MEMPHIS, Tenn. — More than 138,000 customers in the Memphis area remained without power Sunday evening following severe storms, public utility officials said.

Thunderstorms swept through portions of Tennessee Saturday night and early Sunday morning. There were no immediate reports of injuries.

Memphis Light, Gas & Water President Jerry Collins said at a news conference Sunday that it will take more than a week to restore service to all of the 188,000 customers who initially lost power.

Collins said it was the third largest outage in the city’s history, surpassed only by a 1994 ice storm and Hurricane Elvis in 2003.

Residents were warned against using generators indoors to prevent the chance of carbon monoxide poisoning.

“I encourage anybody who is in desperate need of air conditioning or power to make arrangements with neighbors or relatives so that you can stay with those folks while we work on restoring the power,” Collins said.

Temperatures in Memphis are expected to be in the mid-80s this week and “we encourage everybody to think ahead, have a plan (and) play it safe so that we can keep everybody healthy,” he said.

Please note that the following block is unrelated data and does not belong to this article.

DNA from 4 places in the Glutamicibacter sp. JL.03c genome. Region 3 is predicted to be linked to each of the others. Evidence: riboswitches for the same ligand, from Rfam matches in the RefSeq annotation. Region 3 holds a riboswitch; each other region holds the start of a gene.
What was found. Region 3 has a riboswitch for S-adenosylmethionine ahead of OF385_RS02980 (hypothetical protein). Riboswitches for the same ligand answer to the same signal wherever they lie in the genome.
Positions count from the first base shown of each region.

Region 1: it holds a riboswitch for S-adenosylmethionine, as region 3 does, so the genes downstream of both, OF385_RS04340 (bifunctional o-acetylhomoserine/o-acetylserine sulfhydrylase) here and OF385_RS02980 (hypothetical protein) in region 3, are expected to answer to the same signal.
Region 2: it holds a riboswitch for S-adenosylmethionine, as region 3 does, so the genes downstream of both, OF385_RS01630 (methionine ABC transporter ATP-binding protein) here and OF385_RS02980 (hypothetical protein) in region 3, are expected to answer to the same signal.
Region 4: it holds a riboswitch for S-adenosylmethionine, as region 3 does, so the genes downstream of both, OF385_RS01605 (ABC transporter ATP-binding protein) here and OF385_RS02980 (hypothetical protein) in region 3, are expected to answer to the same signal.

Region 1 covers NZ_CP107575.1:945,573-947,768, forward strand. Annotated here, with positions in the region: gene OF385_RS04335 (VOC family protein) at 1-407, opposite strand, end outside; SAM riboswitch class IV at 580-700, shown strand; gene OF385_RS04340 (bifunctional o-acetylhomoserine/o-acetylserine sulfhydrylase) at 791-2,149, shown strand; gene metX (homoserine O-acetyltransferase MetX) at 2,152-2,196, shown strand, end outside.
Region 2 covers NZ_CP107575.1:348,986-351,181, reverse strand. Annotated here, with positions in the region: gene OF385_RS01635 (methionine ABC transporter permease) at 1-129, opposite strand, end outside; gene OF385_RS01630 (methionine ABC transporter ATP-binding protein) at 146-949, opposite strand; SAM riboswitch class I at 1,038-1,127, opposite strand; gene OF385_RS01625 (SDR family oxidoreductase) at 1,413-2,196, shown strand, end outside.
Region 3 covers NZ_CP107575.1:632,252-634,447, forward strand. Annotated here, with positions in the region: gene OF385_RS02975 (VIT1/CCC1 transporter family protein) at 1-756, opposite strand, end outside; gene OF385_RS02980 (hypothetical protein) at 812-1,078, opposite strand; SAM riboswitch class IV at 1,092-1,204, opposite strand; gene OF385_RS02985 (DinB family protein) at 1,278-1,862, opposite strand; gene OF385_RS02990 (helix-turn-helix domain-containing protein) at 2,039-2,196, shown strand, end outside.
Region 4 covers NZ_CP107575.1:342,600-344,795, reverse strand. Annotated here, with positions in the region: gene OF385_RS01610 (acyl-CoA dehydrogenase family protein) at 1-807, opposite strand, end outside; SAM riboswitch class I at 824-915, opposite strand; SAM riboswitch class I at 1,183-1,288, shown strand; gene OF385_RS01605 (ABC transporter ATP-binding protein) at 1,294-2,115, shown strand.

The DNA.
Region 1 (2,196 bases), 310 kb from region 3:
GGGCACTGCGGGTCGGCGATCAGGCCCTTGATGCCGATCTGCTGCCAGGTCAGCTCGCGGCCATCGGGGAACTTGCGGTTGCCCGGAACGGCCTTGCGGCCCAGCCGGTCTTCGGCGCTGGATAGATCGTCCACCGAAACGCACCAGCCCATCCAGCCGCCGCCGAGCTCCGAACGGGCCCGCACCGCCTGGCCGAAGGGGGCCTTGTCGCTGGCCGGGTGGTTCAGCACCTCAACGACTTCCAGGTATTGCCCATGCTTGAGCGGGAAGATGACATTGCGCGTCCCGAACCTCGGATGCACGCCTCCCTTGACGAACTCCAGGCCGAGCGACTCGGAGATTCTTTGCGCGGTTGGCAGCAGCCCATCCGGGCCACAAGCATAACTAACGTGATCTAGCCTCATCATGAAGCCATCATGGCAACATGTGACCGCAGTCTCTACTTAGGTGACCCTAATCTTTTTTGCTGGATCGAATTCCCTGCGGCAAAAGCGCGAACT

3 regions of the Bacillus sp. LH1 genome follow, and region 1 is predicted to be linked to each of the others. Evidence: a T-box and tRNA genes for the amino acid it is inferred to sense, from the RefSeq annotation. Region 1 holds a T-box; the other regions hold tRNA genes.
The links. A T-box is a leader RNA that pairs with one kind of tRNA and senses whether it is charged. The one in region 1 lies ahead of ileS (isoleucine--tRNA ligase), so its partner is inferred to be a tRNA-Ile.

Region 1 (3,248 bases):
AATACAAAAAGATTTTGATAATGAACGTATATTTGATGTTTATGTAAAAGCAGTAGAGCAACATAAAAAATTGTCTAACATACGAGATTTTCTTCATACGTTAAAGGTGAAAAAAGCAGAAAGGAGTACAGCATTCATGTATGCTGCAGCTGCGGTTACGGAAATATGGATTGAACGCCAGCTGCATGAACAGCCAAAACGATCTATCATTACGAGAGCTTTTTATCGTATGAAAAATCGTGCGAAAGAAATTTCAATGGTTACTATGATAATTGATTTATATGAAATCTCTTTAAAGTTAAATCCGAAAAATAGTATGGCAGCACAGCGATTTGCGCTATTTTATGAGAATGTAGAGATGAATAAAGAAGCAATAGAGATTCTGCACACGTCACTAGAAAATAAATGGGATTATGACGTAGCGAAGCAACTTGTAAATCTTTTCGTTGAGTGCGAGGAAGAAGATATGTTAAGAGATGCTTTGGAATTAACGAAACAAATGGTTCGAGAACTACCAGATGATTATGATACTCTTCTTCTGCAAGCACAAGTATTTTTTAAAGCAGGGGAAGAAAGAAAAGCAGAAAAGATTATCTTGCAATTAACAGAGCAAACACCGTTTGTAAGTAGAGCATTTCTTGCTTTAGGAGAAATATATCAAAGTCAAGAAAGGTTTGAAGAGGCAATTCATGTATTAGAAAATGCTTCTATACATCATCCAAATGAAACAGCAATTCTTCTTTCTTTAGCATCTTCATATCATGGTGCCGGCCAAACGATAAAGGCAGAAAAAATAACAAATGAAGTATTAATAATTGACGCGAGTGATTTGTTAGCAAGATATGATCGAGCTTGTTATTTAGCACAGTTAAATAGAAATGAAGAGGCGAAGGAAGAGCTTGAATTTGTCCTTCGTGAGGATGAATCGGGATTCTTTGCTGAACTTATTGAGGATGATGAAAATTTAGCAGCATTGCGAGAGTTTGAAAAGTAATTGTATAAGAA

Memphis Mayor Jim Strickland told residents to be patient as crews clear downed trees and restore traffic lights to at least 20 street intersections. Emergency crews estimate more than 30 homes and businesses were damaged.

The American Red Cross has opened an emergency shelter at the Orange Mound Community Center in Memphis.

In eastern Tennessee, about 6,400 Knoxville Utilities Board customers were without electricity Sunday evening, down from about 49,000 outages on Saturday night. The utility says some customers may not see power restored until Tuesday.

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